To Better Understand Sexual Violence on College Campuses, Congress Members Demand Education Department Changes

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More than 50 percent of all sexual assaults will occur between the day students arrive on campus and Thanksgiving break. (Wolfram Burner / Flickr)

Up to 25 percent of undergraduate women will become victims of sexual violence—but because existing mechanisms for capturing and measuring this impact fail to capture the full scope of the issue, this number may be even higher. On Monday, members of Congress formally called this to the attention of the Biden administration.

In a letter organized by Reps. Carolyn Maloney (D-N.Y.) and Ro Khanna (D-Calif.) and signed by 77 members of Congress, signatories called on the Department of Education to update Campus Climate surveys—which are used to assess campus culture on a variety of issues including sexual violence.

Among the letter’s demands: addressing nonconsensual condom removal, colloquially referred to as “stealthing”; ensuring the surveys use language inclusive of all LGBTQ+ students; and providing trauma-informed resources for victims and survivors of sexual violence.

Full text of the letter can be found below and a PDF can be found here.

Dear Secretary Cardona:

Congratulations on your confirmation earlier this year as Secretary of Education. We’re eager to work with you to address long-standing inequities in our schools, and to ensure every student has access to a safe and enriching learning environment. To this end, we write to express our ongoing concerns about the prevalence of sexual violence on college campuses, and the limited data available about such violence. 

As you work to reverse the damage done by the previous administration to Title IX regulations and to survivors of sexual violence across the country, we want to call your attention to a recently-issued Government Accountability Office (GAO) report entitled, “Approaches and Strategies Used in College Campus Surveys on Sexual Violence.” Through interviews with college administrators and federal officials, the report found that nearly all stakeholders agree that Campus Climate surveys are a useful tool, in large part because these surveys collect data directly from students. This helps to mitigate the limited scope of Clery Act Reports and other data, which rely heavily on underreported information from campus law enforcement and other campus security authorities.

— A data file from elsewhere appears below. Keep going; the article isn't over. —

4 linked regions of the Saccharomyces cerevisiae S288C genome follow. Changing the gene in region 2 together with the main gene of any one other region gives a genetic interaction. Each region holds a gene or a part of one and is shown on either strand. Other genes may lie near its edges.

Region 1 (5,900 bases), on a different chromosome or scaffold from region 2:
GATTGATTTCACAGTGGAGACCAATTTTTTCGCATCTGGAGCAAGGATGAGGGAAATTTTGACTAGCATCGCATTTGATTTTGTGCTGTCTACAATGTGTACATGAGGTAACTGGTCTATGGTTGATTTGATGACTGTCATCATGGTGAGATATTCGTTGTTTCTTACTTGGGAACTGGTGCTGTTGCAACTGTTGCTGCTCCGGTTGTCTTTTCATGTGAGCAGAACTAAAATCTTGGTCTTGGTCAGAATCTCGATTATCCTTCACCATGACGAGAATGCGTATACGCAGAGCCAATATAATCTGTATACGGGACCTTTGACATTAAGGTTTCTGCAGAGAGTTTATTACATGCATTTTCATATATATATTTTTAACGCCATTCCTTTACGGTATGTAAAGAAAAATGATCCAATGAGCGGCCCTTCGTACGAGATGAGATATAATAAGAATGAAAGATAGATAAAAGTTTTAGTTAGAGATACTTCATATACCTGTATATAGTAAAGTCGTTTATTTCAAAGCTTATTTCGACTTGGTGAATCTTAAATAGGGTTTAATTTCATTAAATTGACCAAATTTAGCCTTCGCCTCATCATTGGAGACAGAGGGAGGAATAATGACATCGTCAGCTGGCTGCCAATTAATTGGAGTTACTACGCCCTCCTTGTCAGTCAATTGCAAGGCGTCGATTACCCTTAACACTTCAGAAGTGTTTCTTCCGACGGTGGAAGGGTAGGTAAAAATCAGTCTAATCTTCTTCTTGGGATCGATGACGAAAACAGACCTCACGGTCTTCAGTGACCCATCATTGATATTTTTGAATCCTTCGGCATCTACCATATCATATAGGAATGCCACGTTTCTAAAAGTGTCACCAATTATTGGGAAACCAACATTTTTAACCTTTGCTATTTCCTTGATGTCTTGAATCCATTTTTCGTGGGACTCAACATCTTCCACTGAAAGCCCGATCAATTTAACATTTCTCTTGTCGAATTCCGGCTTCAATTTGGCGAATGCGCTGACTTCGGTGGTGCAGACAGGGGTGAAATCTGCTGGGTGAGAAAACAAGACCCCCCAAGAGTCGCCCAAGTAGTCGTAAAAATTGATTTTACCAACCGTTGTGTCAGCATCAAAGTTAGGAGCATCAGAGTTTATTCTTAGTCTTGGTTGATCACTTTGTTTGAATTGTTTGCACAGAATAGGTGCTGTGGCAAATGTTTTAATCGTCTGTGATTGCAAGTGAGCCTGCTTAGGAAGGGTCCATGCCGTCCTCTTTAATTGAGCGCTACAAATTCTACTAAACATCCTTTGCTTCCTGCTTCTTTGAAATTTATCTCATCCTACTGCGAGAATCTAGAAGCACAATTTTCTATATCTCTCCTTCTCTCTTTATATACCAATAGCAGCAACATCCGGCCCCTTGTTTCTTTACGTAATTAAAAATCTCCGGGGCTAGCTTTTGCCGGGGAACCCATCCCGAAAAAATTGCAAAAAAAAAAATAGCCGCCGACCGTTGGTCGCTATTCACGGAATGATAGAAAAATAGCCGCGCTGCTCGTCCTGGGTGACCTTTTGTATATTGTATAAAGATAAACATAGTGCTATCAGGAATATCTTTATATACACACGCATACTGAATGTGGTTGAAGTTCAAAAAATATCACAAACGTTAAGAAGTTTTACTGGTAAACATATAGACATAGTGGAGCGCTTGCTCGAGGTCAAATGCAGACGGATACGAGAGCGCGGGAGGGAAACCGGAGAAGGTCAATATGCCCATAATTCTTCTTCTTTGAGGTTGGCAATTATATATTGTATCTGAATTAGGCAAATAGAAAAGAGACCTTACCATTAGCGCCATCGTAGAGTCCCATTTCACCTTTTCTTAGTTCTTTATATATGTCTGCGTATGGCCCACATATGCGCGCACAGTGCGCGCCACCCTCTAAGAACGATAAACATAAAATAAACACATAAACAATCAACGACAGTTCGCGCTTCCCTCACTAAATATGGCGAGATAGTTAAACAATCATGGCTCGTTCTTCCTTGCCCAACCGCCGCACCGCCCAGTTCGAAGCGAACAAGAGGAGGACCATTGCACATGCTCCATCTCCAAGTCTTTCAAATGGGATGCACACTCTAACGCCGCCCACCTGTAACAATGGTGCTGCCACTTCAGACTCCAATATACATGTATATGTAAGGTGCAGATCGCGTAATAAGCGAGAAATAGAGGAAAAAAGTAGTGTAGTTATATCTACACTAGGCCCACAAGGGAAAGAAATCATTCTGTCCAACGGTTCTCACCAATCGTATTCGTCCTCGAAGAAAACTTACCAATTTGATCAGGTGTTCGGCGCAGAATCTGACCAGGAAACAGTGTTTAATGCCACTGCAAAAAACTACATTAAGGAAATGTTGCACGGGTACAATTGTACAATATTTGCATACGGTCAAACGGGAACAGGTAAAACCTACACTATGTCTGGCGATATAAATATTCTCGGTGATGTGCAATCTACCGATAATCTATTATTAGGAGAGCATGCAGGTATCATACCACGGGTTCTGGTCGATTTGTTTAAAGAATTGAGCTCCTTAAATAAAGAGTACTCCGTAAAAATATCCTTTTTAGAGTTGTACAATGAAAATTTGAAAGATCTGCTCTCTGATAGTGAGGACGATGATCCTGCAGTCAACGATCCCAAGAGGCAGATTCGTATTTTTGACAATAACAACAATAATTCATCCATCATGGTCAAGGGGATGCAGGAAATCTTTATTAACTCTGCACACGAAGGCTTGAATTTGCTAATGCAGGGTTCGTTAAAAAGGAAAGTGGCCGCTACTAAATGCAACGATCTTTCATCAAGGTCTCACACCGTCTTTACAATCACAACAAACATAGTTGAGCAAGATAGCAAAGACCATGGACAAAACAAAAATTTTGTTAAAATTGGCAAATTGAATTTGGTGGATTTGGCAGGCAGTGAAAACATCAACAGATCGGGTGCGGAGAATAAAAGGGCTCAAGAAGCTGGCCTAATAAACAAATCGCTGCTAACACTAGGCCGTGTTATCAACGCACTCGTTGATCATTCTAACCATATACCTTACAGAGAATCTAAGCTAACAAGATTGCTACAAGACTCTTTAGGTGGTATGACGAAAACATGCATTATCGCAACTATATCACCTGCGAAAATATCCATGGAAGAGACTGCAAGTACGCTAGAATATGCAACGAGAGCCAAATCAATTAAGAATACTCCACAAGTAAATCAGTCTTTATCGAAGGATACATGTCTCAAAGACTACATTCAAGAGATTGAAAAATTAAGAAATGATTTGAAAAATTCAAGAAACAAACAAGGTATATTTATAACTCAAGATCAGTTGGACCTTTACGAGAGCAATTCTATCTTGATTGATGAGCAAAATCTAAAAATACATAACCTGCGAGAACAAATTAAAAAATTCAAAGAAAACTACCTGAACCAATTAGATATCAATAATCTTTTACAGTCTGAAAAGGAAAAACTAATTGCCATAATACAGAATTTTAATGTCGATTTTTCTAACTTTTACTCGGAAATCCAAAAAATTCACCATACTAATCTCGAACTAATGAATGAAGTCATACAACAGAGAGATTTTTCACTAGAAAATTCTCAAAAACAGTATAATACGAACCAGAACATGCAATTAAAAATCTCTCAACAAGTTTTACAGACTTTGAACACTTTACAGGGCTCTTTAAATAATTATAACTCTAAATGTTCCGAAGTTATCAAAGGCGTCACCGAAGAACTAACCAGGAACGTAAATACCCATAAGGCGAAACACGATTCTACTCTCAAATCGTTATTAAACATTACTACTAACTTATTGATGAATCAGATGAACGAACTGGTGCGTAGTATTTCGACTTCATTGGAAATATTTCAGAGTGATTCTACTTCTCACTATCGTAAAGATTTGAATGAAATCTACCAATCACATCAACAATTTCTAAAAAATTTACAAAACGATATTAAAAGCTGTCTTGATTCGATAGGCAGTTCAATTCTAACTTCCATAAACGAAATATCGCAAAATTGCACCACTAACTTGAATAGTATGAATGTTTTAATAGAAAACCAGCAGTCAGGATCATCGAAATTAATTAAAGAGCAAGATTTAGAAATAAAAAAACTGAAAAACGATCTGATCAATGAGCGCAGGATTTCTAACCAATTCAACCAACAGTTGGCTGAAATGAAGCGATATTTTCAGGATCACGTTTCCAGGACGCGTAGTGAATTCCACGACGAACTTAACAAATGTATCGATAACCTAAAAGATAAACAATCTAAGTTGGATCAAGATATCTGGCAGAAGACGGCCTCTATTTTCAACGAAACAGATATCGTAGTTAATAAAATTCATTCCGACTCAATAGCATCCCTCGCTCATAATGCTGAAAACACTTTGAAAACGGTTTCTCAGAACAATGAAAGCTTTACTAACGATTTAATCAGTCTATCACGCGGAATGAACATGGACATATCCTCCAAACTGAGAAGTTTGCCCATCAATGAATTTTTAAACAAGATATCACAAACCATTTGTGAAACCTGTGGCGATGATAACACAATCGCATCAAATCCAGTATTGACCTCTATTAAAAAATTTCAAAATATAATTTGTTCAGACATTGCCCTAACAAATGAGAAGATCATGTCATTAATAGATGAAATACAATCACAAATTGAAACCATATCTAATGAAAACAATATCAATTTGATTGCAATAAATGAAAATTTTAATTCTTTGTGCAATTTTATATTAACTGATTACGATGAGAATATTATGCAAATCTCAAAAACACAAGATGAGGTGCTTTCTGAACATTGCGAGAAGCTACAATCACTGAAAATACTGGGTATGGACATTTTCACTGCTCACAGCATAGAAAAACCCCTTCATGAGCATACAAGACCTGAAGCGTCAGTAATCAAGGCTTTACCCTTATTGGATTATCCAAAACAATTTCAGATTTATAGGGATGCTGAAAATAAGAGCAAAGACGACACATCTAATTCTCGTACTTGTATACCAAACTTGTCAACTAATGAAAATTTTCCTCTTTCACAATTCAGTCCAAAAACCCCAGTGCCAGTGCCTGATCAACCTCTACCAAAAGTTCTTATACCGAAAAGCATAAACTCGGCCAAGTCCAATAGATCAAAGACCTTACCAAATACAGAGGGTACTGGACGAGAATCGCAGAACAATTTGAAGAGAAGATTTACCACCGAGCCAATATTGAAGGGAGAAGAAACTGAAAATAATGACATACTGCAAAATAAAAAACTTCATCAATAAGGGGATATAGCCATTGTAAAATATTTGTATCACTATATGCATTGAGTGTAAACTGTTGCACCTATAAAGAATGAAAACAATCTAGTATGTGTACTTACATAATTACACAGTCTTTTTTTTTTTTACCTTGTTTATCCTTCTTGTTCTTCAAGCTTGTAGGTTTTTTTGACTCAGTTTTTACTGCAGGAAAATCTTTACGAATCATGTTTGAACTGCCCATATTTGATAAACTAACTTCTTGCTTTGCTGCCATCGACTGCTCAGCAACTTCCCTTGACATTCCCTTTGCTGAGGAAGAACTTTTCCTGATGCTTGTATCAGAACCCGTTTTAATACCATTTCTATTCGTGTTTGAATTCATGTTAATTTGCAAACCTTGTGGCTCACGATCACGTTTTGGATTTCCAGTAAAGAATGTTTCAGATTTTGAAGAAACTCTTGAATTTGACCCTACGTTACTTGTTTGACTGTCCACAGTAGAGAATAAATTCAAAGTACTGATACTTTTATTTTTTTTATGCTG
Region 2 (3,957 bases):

It is our view that lawmakers and college administrators should be able to reference the more accurate data gathered by Campus Climate surveys to better inform policy. We also ask that the Department establish a standardized climate survey on campus safety and suggest looking at language in the recent House reauthorization of the Violence Against Women Act as a starting point. Students, parents, and alumni should be able to see how their schools respond to incidents of sexual violence.

The most recent guidance on this subject, initially issued in October 2016 by the Department of Justice under the Obama Administration, needs to be updated. The draft survey instrument excludes a common type of sexual violence—nonconsensual removal of a condom during sexual intercourse (known colloquially as “stealthing”)—and lacks clarity on the affirmative consent standard. Additionally, the terminology regarding gender identity and sexuality is non-inclusive and inaccurate. Our last concern is that, despite the potentially triggering nature of the survey questions, there are no resources provided on the draft instrument for survivors. 

We believe that the Department of Education has the jurisdiction to issue updated guidelines for universities, and that any such guidelines should: 

1. Require campuses to conduct standardized biennial sexual misconduct climate surveys where at least 40% of the student population has participated, to report Clery Act crimes to the designated crime collection entity at their institution, and to make all their findings easily and freely accessible for current and prospective students and their families by publishing the results of the climate survey and Clery Act data on their website no later than 4 months after the data is completed.

2. Allocate funding for college administrators to use to incentivize student participation in Campus Climate surveys and provide resources for participating students.

3. Require campuses to implement anonymous and standardized sexual misconduct climate surveys and to prohibit the disclosure of personal identifiable information.

4. Require the Department of Education to include definitions for each type of sexual misconduct discussed in the climate survey.

5. Adjust language in the draft survey instrument to acknowledge the phenomena of nonconsensual condom removal (known colloquially as “stealthing”), a form of sexual violence occurring when an individual removes a condom during sexual intercourse without the consent of their partner and include nonconsensual condom removal in all definitions of unwanted sexual contact.

6. Work with experts and stakeholders as necessary to adjust language in the draft survey instrument to be gender-inclusive and gender-expansive, ensuring that it is accurate, trauma-informed, and inclusive of all LGBTQ+ students, including transgender, nonbinary, two-spirit, genderqueer, lesbian, gay, bisexual, pansexual, asexual, and/or intersex individuals.

7. Adjust the language in the draft survey instrument to include information about accessible and trauma-informed resources for victims and survivors of sexual violence, due to the potentially upsetting nature of the survey questions. 

We respectfully ask that you give this request your full and fair consideration, consistent with applicable statutes and regulations. Thank you for your attention to this important matter.

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